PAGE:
The smears against the Covington Catholic High School students began after a heavily edited video surfaced of them face to face with liberal active Nathan Phillips after the March for Life in January. Longer footage of the incident later disproved many of the claims against the pro-life Kentucky students. However, the students and their families received death threats because of the accusations, and their school was forced to close several days because of security concerns.

Now, CNN has settled the lawsuit Sandmann filed against it. The amount of the settlement with CNN was not made public at a hearing in Covington, Kentucky but it sought $75 million for harm to Sandmann’s reputation and $200 million in punitive damages.

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“The CNN accusations are totally and unequivocally false and CNN would have known them to be untrue had it undertaken any reasonable efforts to verify their accuracy before publication of its false and defamatory accusations,” the suit read.

“CNN was probably more vicious in its direct attacks on Nicholas than The Washington Post. And CNN goes into millions of individuals’ homes,” Lin Wood, one of Sandmann’s attorneys, told Fox News’s Mark Levin last year.

The lawsuit came after an independent investigation confirmed that a group of Covington Catholic teens told the truth about their now-viral confrontation with a Native American man in January in Washington, D.C. The report by Greater Cincinnati Investigation, Inc. states that the pro-life teens did not initiate the confrontation or use any racial slurs against Native American Nathan Phillips or the Black Hebrew Israelites group.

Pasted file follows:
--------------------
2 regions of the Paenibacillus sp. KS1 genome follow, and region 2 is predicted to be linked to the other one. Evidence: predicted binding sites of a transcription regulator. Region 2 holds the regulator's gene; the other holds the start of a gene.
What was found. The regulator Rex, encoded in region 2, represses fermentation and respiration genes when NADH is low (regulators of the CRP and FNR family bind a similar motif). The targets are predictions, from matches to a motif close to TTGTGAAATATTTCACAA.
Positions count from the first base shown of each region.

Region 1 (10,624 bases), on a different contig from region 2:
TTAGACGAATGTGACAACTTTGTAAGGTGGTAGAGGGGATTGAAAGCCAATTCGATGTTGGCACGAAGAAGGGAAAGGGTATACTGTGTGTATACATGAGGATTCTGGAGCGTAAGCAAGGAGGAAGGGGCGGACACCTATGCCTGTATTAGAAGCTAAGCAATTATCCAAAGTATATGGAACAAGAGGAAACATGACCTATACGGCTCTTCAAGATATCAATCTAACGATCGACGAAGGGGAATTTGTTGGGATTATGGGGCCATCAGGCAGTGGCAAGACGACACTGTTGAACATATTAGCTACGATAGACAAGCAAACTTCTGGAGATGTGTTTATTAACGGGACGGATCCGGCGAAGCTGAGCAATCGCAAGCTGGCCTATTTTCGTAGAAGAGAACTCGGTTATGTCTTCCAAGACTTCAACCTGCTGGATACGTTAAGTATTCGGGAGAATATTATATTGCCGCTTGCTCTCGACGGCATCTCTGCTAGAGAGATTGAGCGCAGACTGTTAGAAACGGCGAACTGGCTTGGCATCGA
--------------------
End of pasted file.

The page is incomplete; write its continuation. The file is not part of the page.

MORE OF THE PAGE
“We found no evidence of offensive or racist statements by students to Mr. Phillips or members of his group,” the report states. “We found no evidence that the students performed a ‘Build the Wall’ chant.”

Lawyer L. Lin Wood said Phillips told “lies and false accusations” about Sandmann and other students after the Jan. 18 incident.

Phillips did not participate in the independent investigation. According to Townhall, he lied about the students chanting “Build the wall!” and his Vietnam service.

“We have attempted to reach out to Mr. Phillips by phone and by e-mail, informing him that we desired to interview him in person and that we were prepared to meet him in Michigan or any location he might prefer,” the investigators wrote. “We also sent Mr. Phillips’ daughter an e-mail as they both appear to be involved in the Native Youth Alliance and have shared their e-mail addresses after the event to thank everyone for reaching out and supporting them.”